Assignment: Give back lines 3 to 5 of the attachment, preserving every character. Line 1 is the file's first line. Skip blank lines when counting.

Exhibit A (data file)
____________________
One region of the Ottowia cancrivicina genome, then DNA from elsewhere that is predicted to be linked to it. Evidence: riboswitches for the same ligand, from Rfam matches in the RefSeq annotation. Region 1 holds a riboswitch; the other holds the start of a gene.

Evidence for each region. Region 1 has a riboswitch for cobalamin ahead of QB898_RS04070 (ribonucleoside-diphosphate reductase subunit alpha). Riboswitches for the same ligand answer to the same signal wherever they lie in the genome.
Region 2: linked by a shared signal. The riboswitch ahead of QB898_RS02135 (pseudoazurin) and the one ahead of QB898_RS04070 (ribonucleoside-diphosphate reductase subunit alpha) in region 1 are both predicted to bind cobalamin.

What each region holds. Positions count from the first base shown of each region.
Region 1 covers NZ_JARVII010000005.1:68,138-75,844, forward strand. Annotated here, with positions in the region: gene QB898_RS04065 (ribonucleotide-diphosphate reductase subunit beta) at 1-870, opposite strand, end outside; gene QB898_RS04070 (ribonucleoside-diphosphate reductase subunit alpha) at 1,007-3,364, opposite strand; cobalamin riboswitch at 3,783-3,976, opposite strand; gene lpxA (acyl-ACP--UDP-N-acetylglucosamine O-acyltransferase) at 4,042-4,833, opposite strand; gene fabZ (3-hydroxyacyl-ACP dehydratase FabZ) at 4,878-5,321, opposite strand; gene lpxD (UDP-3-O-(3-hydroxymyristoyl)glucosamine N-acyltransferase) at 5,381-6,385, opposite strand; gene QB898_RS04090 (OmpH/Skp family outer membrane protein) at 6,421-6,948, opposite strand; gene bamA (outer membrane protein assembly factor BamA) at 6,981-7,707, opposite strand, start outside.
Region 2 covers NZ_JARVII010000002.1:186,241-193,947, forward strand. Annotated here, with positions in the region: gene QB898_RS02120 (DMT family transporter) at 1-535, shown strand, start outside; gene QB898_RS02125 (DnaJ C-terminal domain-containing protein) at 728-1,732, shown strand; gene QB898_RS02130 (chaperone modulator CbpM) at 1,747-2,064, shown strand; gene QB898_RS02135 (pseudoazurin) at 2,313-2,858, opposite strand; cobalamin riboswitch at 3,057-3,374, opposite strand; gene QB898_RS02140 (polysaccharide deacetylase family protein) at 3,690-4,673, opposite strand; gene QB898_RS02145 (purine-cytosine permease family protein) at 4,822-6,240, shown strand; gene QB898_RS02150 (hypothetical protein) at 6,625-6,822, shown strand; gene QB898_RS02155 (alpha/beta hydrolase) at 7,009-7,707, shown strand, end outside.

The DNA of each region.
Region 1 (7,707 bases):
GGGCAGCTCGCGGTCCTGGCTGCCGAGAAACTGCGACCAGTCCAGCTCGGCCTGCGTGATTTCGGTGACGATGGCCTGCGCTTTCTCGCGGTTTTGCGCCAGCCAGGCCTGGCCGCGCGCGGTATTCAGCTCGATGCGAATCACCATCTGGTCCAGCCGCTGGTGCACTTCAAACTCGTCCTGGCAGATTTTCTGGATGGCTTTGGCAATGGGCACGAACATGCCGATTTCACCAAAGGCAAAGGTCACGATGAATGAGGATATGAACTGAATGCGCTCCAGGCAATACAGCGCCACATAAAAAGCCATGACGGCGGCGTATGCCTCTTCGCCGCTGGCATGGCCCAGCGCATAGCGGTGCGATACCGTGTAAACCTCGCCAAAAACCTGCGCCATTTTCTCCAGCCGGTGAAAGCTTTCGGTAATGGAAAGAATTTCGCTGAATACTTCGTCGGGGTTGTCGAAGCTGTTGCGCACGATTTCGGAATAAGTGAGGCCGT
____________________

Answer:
Region 2: linked by a shared signal. The riboswitch ahead of QB898_RS02135 (pseudoazurin) and the one ahead of QB898_RS04070 (ribonucleoside-diphosphate reductase subunit alpha) in region 1 are both predicted to bind cobalamin.

What each region holds. Positions count from the first base shown of each region.
Region 1 covers NZ_JARVII010000005.1:68,138-75,844, forward strand. Annotated here, with positions in the region: gene QB898_RS04065 (ribonucleotide-diphosphate reductase subunit beta) at 1-870, opposite strand, end outside; gene QB898_RS04070 (ribonucleoside-diphosphate reductase subunit alpha) at 1,007-3,364, opposite strand; cobalamin riboswitch at 3,783-3,976, opposite strand; gene lpxA (acyl-ACP--UDP-N-acetylglucosamine O-acyltransferase) at 4,042-4,833, opposite strand; gene fabZ (3-hydroxyacyl-ACP dehydratase FabZ) at 4,878-5,321, opposite strand; gene lpxD (UDP-3-O-(3-hydroxymyristoyl)glucosamine N-acyltransferase) at 5,381-6,385, opposite strand; gene QB898_RS04090 (OmpH/Skp family outer membrane protein) at 6,421-6,948, opposite strand; gene bamA (outer membrane protein assembly factor BamA) at 6,981-7,707, opposite strand, start outside.